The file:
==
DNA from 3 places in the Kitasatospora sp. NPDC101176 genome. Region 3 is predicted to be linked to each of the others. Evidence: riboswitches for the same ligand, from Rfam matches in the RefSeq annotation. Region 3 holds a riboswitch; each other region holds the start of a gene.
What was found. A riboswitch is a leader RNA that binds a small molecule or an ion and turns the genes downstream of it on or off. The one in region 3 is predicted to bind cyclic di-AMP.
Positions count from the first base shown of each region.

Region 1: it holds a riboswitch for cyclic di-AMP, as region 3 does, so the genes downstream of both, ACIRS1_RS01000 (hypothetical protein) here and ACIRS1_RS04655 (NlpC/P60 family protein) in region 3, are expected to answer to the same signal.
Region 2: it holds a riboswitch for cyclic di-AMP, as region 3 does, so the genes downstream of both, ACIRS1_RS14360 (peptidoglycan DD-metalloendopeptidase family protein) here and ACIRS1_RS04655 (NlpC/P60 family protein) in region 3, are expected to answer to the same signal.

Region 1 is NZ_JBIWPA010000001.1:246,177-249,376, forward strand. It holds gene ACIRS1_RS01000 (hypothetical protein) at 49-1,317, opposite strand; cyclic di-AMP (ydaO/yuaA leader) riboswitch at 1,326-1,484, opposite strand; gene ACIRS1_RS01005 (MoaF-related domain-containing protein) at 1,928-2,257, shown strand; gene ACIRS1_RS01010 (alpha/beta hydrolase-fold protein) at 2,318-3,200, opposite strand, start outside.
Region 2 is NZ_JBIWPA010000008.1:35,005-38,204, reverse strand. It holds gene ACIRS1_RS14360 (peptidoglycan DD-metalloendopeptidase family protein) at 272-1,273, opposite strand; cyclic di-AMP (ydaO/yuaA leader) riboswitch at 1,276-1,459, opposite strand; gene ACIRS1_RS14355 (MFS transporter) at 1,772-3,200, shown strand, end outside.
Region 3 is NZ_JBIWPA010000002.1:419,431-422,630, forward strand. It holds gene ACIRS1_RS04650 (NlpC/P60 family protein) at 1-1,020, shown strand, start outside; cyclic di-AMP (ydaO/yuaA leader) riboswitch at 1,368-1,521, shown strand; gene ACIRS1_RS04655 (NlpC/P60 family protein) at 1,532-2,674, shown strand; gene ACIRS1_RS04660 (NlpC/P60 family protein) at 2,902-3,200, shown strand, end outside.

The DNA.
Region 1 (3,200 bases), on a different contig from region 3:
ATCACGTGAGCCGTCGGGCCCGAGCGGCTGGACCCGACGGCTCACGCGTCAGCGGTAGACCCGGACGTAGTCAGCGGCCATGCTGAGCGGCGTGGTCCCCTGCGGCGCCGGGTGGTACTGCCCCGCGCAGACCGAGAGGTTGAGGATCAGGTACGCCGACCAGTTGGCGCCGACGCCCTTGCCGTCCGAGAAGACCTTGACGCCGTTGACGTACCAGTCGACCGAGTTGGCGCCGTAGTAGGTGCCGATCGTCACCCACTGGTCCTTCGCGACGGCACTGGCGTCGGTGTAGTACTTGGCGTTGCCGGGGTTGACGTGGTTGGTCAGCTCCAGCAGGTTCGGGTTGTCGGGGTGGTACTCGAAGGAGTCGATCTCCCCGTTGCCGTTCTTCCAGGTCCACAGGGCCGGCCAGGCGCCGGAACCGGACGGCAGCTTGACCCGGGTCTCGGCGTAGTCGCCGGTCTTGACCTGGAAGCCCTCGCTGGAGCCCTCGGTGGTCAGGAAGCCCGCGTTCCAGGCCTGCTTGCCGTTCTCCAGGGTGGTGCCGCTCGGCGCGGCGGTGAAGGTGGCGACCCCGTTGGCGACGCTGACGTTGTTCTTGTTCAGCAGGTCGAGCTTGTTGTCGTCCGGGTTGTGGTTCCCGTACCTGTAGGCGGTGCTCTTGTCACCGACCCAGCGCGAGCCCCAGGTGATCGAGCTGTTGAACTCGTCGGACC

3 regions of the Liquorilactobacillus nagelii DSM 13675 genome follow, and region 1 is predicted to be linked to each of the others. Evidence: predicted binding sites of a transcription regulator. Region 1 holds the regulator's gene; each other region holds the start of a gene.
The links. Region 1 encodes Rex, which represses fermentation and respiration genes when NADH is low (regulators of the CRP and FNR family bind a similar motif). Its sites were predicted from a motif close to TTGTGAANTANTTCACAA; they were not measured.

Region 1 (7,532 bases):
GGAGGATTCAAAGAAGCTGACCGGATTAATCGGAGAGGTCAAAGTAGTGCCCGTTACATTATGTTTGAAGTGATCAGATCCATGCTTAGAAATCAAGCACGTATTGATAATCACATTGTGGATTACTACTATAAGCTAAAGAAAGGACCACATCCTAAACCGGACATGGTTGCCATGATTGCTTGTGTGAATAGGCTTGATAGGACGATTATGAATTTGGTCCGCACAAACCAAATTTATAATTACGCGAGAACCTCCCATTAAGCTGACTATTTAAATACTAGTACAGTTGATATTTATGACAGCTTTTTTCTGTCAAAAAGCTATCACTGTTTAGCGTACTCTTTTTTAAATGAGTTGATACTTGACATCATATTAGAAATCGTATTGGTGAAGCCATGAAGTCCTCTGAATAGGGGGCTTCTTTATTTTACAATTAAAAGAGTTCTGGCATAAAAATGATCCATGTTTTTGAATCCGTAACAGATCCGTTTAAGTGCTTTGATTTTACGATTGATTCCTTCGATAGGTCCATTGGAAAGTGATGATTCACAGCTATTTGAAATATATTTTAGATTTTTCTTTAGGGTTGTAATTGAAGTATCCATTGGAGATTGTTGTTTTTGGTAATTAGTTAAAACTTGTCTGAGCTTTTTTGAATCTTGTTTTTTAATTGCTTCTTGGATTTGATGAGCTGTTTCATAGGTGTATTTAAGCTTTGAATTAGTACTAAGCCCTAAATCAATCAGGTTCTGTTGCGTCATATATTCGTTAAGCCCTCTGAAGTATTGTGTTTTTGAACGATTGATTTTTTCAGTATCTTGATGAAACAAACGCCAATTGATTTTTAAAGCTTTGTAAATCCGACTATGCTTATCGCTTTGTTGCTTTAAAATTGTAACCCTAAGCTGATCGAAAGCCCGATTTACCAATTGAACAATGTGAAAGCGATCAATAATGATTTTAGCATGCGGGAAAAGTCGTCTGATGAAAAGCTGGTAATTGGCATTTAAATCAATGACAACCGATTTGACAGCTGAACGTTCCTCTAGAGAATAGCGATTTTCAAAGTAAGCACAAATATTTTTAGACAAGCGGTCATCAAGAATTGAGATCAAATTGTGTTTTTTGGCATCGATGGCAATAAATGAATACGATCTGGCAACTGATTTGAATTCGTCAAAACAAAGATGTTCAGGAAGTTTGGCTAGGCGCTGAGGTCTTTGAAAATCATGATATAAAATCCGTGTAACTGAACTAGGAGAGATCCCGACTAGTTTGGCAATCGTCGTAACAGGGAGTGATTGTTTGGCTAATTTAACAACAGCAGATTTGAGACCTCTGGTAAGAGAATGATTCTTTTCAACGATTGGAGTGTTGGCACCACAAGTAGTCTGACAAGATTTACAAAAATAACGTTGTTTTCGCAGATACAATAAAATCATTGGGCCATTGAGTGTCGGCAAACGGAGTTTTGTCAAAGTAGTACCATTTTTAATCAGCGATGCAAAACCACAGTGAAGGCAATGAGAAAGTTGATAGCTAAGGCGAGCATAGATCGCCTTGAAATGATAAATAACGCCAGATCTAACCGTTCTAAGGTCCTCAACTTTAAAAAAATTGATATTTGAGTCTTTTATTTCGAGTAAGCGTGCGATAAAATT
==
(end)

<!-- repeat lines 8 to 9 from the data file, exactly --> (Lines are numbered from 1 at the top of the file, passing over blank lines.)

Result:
Region 3 is NZ_JBIWPA010000002.1:419,431-422,630, forward strand. It holds gene ACIRS1_RS04650 (NlpC/P60 family protein) at 1-1,020, shown strand, start outside; cyclic di-AMP (ydaO/yuaA leader) riboswitch at 1,368-1,521, shown strand; gene ACIRS1_RS04655 (NlpC/P60 family protein) at 1,532-2,674, shown strand; gene ACIRS1_RS04660 (NlpC/P60 family protein) at 2,902-3,200, shown strand, end outside.

The DNA.